Analyst Róbert Prega from Tatra banka, said that the most significant and noticeable changes directly connected to the EU would probably be caused by entry to the European Monetary Union, which means "a really long-term horizon".
"Slovakia already has an open economy focused on exports to the EU anyway; almost all the needed economic changes were carried out because of the European Union during the last 10 or more years. Trade barriers were removed. We do expect a stronger economic growth but that is more a result of a long-term trend," Prega said.
"Awaited increased investments might also be more related to our reforms and cheap labour than to the fact that we entered the union. Although the truth is that the EU shows us to be reliable and improves our image among investors," he added.
The Economist Intelligence Unit (EIU) has the same opinion. An EIU study suggests that the latest enlargement will not lead to significant increases of FDI in countries of central and eastern Europe. The new target for foreign investors is already Asia, according to the study, the TASR news wire wrote.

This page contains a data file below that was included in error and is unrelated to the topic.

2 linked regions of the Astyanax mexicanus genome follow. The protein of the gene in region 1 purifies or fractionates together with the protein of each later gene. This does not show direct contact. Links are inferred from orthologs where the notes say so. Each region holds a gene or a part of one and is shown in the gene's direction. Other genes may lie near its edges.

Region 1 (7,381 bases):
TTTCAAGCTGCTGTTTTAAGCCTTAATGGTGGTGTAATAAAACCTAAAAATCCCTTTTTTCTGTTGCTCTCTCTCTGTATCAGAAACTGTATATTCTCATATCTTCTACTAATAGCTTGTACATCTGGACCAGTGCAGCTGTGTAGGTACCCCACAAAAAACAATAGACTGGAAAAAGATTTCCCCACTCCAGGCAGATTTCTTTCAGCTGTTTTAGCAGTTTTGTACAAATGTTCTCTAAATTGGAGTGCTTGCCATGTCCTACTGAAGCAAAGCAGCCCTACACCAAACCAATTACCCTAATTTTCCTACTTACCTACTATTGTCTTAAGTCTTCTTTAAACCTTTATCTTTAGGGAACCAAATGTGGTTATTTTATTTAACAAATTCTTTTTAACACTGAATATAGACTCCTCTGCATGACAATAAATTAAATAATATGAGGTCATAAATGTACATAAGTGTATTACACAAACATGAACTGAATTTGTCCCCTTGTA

The EIU says that eastern Europe enjoyed the most investment advantages before accession. Further positive effects upon EU en try will be limited. However, the unit expects some positive effects for Slovakia thanks to its low labour costs.
So far, people have been most afraid of price hikes following convergence to EU price levels, especially more expensive food due to the common agricultural policy. The current Slovak prices are only 40 percent of the EU15 average (in purchasing power parity).
However, analysts believe that price convergence to current EU15 levels will be a long-term and gradual process and will match the growing purchasing power of inhabitants.